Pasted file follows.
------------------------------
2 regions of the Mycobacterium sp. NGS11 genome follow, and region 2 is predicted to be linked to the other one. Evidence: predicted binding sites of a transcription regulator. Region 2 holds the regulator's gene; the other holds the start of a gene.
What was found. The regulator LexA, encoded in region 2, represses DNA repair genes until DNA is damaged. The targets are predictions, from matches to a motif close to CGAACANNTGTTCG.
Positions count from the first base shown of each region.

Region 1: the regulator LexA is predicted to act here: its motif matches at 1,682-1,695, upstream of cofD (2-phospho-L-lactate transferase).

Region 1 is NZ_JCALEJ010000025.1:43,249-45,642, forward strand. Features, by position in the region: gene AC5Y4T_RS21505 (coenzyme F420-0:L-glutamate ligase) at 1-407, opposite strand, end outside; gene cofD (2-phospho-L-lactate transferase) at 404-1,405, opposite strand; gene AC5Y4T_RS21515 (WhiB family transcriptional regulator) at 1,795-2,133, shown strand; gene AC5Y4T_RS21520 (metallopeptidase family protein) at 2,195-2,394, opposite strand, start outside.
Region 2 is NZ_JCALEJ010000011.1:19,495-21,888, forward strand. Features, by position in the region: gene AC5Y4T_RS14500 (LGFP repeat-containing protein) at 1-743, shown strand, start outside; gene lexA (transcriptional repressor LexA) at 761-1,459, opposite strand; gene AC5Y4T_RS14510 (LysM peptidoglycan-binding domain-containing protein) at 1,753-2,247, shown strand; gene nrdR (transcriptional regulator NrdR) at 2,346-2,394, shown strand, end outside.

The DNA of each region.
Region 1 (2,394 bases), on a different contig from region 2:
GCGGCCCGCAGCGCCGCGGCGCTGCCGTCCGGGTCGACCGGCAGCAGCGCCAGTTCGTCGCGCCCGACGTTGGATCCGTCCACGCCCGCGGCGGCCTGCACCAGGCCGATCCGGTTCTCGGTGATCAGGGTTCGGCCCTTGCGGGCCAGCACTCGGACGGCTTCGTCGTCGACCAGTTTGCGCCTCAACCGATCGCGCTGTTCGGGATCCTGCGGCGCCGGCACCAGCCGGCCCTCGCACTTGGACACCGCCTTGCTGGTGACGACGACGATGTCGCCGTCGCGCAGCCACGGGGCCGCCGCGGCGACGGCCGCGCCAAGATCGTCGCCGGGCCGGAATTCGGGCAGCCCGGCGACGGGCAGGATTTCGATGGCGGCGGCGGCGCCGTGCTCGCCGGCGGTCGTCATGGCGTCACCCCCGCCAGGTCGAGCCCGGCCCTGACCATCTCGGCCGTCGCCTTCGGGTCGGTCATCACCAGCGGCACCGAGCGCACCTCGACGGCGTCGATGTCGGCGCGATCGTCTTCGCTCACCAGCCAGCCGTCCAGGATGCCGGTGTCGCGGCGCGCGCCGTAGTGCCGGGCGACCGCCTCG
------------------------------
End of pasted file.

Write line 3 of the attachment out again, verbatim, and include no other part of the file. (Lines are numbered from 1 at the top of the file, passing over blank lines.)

Positions count from the first base shown of each region.